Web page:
Quick Shifts: Why Auston Matthews will be patient before re-signing with Maple Leafs

A Real Kyper and Bourne discussion on all the emotions from the Maple Leafs' fanbase after Kyle Dubas' departure and the affect it had on the team's staff, wondering why fans are acting like they just lost Theo Epstein or something.

A quick mix of the things we gleaned from the week of hockey, serious and less so, and rolling four lines deep. Obviously, I would’ve liked to not fall on the computer’s keyboard and, I guess, use my fingers as the landing point.

1. When Auston Matthews does not re-sign with the Toronto Maple Leafs on July 1 and triggers his full no-move clause, we anticipate the franchise’s fan base to explode into that hilarious Michael Scott gif.

Oh, my God, it’s happening! Everybody, stay calm!

Because, to be clear: Matthews will not be renewing his vows to his Canadian team on Canada Day.

Now, before the diehards go throwing themselves in front of Lakeshore traffic, that certainly does not mean the 2022 Hart Trophy winner won’t eventually be extended for what we imagine will be a four- or five-year pact at a Nathan MacKinnon–eclipsing AAV. An agreement that should set the sniper up for a third monster pay day in his early 30s, under an elevated salary cap.

We’ll take Matthews at his word.

“Yeah, of course. My intention is to be here,” Matthews said upon season’s end. “I think I’ve (reiterated) that before, how much I enjoy playing here and what it means to me, the organization, my teammates and how much I just enjoy being here.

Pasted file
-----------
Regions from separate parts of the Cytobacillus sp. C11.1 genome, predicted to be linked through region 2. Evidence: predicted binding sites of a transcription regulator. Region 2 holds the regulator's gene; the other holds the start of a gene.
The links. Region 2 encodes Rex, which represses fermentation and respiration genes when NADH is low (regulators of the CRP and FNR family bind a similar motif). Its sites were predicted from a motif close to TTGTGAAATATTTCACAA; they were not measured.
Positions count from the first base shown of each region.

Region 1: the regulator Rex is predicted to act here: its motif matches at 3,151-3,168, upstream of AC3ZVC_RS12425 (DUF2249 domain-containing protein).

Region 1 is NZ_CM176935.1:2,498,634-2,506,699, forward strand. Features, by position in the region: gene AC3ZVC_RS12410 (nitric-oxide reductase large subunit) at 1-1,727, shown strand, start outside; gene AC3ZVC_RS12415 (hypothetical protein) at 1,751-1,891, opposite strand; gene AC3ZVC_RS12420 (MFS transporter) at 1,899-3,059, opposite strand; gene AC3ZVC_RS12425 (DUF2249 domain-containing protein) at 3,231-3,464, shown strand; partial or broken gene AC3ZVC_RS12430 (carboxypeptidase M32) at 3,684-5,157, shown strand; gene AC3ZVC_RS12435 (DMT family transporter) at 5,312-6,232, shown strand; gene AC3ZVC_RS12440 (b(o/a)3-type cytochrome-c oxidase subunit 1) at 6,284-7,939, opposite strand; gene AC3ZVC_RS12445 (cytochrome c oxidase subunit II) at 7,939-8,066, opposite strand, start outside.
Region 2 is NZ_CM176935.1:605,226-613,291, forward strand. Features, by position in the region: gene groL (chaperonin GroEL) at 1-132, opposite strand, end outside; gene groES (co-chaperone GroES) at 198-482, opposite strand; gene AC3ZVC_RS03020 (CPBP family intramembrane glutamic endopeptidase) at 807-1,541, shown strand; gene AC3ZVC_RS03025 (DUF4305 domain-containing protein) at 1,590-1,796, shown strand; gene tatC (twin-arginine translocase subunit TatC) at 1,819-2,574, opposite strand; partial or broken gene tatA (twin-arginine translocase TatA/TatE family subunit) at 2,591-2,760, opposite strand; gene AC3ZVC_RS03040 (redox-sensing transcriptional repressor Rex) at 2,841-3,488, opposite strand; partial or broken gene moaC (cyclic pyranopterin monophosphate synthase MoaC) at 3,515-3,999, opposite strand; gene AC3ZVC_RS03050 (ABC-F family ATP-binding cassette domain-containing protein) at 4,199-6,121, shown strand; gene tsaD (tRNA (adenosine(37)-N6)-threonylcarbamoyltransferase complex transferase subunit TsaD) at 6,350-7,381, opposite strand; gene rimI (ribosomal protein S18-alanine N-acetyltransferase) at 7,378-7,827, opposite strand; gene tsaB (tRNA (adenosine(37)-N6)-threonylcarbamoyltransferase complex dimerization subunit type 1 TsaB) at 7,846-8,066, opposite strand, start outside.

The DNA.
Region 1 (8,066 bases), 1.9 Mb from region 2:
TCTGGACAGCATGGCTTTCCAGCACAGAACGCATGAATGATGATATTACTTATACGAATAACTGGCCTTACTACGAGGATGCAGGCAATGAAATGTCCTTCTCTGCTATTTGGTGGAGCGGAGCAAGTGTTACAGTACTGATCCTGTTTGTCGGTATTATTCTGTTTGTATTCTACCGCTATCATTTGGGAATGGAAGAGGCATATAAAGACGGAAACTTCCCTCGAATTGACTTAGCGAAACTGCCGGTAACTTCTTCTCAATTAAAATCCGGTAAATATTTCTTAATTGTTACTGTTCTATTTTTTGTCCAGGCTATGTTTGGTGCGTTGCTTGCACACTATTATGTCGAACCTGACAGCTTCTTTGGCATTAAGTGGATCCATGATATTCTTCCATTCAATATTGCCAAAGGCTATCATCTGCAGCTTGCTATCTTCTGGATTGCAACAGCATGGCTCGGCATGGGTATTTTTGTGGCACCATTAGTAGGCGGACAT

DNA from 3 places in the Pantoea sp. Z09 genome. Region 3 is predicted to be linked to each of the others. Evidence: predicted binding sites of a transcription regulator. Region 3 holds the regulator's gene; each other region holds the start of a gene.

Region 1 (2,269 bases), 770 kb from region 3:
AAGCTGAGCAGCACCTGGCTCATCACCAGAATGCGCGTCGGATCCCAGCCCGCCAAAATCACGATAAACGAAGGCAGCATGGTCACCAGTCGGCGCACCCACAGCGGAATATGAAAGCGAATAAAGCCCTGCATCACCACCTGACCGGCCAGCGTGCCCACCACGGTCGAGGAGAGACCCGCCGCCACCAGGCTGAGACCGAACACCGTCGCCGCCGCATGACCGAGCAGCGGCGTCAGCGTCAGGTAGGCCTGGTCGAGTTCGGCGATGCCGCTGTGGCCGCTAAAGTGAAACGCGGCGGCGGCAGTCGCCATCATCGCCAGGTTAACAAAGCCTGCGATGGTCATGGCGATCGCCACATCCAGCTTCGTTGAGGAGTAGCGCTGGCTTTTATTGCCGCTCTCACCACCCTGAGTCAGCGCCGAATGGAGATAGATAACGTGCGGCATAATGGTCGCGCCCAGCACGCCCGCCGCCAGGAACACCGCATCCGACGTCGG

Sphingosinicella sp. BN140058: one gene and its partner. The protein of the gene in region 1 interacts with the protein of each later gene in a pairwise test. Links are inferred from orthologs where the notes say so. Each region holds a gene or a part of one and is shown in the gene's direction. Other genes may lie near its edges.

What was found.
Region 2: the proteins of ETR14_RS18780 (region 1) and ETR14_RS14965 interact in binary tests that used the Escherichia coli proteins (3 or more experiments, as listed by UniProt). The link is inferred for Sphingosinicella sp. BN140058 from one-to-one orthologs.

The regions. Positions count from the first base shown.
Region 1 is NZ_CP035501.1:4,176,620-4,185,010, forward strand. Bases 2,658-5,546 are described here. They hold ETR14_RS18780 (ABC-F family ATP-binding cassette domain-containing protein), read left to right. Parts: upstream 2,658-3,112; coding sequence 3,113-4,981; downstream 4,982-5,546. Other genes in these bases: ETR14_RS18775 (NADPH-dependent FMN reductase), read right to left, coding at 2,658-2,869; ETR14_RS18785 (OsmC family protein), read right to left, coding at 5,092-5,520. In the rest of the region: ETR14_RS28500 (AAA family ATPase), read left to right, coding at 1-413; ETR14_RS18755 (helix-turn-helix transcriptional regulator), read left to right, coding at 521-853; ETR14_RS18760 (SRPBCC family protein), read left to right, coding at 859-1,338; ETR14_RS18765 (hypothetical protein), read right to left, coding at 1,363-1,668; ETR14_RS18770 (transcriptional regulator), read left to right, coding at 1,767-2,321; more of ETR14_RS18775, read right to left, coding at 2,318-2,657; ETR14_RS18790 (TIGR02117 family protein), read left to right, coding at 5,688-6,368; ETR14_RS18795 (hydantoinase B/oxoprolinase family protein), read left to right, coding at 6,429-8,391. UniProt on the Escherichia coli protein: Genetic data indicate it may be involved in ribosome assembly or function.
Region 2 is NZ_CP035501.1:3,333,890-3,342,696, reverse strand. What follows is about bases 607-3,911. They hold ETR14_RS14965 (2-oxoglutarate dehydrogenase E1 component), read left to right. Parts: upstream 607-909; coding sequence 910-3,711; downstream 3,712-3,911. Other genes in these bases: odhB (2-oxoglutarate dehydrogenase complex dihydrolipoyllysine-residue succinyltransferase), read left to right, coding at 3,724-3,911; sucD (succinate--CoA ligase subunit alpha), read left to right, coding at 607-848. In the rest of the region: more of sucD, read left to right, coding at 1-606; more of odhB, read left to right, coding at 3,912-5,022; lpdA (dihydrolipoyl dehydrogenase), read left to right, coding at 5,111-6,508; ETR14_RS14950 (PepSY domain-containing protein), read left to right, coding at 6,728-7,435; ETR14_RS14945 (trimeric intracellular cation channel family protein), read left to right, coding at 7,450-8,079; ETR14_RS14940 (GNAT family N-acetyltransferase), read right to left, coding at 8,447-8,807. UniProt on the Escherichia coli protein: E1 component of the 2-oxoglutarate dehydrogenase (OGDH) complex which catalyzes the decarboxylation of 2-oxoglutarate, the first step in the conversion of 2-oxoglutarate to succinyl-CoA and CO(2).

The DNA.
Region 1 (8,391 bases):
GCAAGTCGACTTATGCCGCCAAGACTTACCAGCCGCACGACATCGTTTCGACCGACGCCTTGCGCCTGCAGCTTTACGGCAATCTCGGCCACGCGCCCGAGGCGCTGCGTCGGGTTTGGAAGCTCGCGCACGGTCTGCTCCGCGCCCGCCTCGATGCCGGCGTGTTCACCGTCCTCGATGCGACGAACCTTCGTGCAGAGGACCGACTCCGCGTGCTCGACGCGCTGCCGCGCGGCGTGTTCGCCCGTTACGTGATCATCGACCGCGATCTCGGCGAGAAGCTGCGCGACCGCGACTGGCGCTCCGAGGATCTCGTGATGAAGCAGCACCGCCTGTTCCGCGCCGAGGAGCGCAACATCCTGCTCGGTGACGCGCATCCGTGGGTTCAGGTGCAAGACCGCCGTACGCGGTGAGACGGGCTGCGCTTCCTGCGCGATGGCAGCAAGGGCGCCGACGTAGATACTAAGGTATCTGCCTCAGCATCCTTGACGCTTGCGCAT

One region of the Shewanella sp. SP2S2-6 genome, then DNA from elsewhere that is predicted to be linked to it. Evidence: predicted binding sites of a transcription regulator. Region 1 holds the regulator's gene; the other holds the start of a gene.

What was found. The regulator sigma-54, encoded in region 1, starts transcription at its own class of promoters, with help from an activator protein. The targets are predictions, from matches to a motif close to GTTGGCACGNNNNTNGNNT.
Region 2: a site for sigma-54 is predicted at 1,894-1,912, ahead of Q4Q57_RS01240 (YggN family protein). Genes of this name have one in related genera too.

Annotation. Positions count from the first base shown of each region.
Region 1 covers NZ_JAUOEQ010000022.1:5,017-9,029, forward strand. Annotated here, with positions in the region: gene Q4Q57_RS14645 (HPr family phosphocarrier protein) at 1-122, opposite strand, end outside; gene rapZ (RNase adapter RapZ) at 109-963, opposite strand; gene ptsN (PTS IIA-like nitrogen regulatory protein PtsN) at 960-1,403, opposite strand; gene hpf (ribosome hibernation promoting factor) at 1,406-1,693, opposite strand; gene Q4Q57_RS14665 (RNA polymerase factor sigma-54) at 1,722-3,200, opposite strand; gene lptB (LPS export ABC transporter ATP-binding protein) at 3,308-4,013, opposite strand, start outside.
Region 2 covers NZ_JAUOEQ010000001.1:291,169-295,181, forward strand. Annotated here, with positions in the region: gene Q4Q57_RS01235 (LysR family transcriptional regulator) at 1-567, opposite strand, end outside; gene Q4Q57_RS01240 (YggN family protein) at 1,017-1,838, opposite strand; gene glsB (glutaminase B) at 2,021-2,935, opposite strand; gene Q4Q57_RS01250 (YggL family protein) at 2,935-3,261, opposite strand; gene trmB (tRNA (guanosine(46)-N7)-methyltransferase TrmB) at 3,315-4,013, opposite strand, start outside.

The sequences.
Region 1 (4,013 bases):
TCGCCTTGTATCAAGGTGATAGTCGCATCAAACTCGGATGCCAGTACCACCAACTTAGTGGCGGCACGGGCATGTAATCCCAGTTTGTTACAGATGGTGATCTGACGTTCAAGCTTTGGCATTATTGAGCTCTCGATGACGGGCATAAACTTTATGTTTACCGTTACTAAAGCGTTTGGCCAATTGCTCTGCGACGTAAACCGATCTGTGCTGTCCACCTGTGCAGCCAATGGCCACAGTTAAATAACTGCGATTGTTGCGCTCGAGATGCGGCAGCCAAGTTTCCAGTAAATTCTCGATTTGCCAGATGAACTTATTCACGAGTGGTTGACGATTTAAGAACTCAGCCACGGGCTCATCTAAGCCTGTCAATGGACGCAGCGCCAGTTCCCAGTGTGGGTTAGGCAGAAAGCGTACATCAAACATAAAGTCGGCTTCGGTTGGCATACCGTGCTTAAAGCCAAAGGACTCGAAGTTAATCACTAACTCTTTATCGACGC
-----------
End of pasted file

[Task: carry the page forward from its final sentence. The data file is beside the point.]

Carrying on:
“I think it’s important, and it will all work itself out in due time.”

Due time.

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There is no rush on the part of the player or his agent, Judd Moldaver.

And why would there be?

Yes, Matthews (and his fellow Core Four members) received a reassuring phone call from Brendan Shanahan after the president fired well-liked GM Kyle Dubas on May 19.

But, with just five weeks until his no-movement clause kicks in, the superstar has roughly about as much knowledge as you. He has no clue who will be negotiating his next contract, who will be coaching him, who will be on his line, or who will be on the roster.

“My belief in our core players and the guys that have been here has never wavered,” said Matthews, dressed in a Leafs cap and hoodie. “And I still believe in that.”